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 Jim Leyland finally got the draw on Tony La Russa when it mattered.
Or did it?
Besides beating his National League counterpart 5-4 in Tuesday night's All-Star game and securing home-field advantage for whichever AL club reaches the World Series, the Tigers' manager piled up some serious style points a day earlier en route to an easier win in the fashion competition. It's hard to be sure which loss bothered La Russa more.
On Monday the Cardinals manager showed up for an interview session wearing a casual shirt without a tie and was steamed to take a seat alongside his much more nattily attired pal.
``I'm a little sore,'' La Russa admitted, with a nod toward Leyland. ``We talked about coming to this thing, and I asked him what to wear and he said, 'Oh, it's California, don't worry about a sport coat.'''
Once the laughter died down, La Russa added, ``He got me already.''
Ballplayers will compete at anything - card games, eye candy, luxury autos - except, apparently, the All-Star game. At least that's Bud Selig's view.
The commissioner caught some heat for trying to prop up sagging TV ratings by dragging a podium onto the field in the middle of the 2001 contest to hand lifetime achievement awards to departing stars Cal Ripken and Tony Gwynn. A year later, he was positively flambeed for halting a tied game in the 11th inning because there were no pitchers left.
Selig answered his critics with ``This Time It Counts,'' a neat catchphrase, but a lousy idea. Convinced that bragging rights weren't motivation enough, the commissioner decided - after some arm-twisting from the know-it-alls at Fox - to award the winning league home-field advantage for the World Series. The plan was to make the game feel less like an exhibition and more like a competition again, to produce moments like Pete Rose steamrolling catcher Ray Fosse at the plate to score the winning run in the 1970 game.
What Selig forgot is that today's ballplayers wouldn't risk knocking over a Wheaties box - let alone each other - in a game that doesn't count in the standings. With teams and especially players' agents charged with looking after their multimillion-dollar investments, the only collisions Tuesday night were within an arm's length of the clubhouse buffet tables.
``It should just be an event and not taken so serious,'' Barry Bonds said.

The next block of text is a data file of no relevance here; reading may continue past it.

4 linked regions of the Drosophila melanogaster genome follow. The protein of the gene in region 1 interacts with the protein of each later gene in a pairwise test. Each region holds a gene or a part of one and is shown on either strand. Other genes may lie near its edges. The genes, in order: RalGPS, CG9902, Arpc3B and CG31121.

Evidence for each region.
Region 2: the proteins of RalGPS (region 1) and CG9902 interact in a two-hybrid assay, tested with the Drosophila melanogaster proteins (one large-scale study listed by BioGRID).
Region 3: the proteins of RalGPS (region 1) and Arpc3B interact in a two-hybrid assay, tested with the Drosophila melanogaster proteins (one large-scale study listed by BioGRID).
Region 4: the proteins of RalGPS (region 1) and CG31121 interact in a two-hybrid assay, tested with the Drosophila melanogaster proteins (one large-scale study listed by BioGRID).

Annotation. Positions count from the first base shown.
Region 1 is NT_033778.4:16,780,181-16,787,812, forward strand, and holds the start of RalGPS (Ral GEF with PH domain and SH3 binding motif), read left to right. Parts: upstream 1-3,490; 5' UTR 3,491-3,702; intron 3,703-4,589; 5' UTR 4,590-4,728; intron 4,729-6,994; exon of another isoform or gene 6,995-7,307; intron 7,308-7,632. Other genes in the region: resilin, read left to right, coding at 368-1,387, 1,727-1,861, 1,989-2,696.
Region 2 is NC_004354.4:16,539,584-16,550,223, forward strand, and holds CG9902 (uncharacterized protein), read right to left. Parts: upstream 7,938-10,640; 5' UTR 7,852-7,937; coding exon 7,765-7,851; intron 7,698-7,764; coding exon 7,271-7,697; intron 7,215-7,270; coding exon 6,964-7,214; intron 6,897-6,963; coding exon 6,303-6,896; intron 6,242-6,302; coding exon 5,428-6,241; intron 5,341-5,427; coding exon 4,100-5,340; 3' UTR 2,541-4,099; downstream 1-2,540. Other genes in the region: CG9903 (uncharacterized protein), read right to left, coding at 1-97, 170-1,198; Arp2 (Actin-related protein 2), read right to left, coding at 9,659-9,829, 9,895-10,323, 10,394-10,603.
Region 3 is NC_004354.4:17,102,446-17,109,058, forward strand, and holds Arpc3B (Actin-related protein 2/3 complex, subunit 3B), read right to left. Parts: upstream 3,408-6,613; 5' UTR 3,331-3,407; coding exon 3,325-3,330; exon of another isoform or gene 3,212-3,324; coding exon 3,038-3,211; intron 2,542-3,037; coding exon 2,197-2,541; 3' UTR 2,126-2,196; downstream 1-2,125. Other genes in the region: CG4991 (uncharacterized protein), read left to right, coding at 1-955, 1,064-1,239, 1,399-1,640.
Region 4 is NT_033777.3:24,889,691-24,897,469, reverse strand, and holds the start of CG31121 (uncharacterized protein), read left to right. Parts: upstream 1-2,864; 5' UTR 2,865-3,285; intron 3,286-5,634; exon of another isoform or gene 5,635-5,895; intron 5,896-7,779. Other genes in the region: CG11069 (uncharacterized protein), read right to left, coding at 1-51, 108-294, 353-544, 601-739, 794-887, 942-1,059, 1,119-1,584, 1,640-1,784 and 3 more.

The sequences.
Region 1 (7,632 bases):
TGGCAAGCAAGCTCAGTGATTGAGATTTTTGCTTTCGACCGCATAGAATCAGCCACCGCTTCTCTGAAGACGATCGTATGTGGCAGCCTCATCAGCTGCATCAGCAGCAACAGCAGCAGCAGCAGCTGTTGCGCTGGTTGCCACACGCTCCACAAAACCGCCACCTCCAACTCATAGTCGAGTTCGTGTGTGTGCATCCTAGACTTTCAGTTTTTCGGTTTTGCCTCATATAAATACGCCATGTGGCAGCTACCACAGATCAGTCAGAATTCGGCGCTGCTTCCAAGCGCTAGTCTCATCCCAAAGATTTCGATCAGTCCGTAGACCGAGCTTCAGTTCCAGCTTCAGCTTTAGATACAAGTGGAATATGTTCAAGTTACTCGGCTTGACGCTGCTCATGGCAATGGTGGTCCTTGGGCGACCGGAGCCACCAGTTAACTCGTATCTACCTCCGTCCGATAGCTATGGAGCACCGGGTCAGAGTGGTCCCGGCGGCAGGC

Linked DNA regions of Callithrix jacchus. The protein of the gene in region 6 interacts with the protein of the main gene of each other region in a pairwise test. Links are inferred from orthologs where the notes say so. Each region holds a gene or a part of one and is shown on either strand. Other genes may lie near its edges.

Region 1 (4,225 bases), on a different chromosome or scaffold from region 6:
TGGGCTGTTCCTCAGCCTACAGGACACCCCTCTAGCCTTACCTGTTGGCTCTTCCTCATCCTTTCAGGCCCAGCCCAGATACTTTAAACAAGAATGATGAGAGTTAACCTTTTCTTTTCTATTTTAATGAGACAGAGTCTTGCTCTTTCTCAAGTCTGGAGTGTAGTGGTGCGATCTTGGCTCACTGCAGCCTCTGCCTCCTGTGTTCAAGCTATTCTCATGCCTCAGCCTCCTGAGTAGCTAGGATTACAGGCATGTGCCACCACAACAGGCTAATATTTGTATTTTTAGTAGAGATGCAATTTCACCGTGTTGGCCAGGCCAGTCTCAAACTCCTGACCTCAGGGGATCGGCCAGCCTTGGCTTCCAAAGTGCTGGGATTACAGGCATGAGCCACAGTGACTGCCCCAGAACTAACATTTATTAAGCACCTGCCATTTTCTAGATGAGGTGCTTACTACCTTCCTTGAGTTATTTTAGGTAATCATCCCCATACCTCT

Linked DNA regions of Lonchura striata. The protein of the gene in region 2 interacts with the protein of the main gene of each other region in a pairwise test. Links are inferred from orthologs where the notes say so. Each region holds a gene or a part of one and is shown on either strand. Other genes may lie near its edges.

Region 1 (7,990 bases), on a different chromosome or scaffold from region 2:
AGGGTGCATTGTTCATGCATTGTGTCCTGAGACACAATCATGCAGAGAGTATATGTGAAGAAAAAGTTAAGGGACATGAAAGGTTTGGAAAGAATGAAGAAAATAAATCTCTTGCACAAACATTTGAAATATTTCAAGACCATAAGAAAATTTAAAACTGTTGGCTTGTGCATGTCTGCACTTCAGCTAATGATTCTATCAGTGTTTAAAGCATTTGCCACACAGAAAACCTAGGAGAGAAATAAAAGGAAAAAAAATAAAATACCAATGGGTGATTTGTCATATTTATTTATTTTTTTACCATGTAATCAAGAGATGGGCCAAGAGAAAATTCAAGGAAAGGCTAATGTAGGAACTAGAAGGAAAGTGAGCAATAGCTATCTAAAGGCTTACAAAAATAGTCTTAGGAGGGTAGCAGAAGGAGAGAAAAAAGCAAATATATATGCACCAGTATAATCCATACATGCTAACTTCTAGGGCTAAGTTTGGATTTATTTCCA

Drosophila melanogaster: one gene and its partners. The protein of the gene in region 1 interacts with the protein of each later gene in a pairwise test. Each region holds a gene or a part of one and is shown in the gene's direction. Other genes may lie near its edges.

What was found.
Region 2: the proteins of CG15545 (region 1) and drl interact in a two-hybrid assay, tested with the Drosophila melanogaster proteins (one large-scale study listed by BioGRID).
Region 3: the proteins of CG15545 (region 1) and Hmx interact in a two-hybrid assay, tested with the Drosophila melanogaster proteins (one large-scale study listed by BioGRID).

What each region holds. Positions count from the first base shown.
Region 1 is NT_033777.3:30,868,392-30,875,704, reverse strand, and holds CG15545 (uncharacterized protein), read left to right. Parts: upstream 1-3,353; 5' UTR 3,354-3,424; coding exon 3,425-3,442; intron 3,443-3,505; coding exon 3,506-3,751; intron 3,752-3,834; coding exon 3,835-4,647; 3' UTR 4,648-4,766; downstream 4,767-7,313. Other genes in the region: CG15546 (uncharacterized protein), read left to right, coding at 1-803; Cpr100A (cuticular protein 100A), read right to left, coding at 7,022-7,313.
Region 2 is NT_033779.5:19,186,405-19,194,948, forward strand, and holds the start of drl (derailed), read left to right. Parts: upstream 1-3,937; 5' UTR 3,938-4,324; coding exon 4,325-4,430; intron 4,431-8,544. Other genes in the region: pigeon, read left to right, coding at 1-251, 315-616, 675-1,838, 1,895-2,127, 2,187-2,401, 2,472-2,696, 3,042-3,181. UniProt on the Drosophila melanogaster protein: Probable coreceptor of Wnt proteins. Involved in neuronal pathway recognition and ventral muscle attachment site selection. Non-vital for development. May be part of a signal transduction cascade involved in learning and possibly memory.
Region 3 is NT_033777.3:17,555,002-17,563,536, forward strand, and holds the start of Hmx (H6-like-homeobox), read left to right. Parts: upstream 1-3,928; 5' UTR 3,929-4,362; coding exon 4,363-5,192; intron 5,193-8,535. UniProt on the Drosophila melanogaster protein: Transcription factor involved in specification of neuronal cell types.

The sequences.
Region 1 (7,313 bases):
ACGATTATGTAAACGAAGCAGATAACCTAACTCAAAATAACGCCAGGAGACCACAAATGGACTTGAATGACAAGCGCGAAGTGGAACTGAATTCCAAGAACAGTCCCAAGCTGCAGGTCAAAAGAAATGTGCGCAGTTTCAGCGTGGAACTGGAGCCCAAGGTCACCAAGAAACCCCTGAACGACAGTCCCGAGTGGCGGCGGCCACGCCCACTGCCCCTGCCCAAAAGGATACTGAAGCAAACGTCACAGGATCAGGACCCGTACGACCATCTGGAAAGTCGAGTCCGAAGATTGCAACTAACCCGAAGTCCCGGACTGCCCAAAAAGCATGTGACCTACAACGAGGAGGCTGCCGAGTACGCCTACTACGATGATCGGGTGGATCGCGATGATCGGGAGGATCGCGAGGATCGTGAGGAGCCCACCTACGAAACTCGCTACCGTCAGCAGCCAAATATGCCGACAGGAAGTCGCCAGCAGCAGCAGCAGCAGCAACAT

Neither does Ripken (``doesn't jibe'') nor Gwynn (``totally agree'') nor La Russa (``it's not a big thing with me'') nor just about anybody else who was asked just before or during the All-Star break.
``I like Bud Selig, don't get me wrong,'' Yankee manager Joe Torre, who has called the shots in six All-Star Games, told the San Francisco Chronicle during a recent stop in town. ``But I'm not sure any of the All-Stars are thinking about that when they go out and play.''
Au contraire, Selig said during an afternoon chat session with fans.
``It's a great rule,'' he replied to Jeff from Wisconsin, ``and I'll tell you why.''
Being a student of history, the commissioner said the 1993 game in which then-Toronto manager Cito Gaston was roundly booed for not playing pitcher Mike Mussina set an ugly precedent.
``Then the managers started using everybody,'' Selig continued. ``They felt they had to get everybody in the game. The game lost it's intensity. ... there was a period, nobody wanted to come and everybody had an excuse; somebody needed to get a haircut or he needed to do that; he didn't want to play.
``Now they want to play, because it means something. That was the objective.''
We're not sure which game the commissioner was watching, since this one ended with the NL's Aaron Rowand flying out with the bases loaded while the Cardinals' Albert Pujols was still glued to the bench. La Russa, his manager, takes a backseat to no one in terms of either intensity of competitiveness, which is apparent to anyone who saw him pull every managerial trick in the book during a battle with close buddy Leyland in last fall's World Series.
But he also knows that the results in the fall classics is even between the leagues at two each since Selig's directive took effect. And he wasn't about to risk his recovering slugger, who fought injuries during the first half, for a payoff his team might not be able to cash.
``If I wasn't expecting to play, I wouldn't have come up here,'' an angry Pujols said after the game.
Replied La Russa, ``If he wants to get upset, he can get upset. Whatever he wants to do, he can do. It's America. That wasn't the most important thing tonight.''
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Jim Litke is a national sports columnist for The Associated Press. Write to him at jlitkeap.org.

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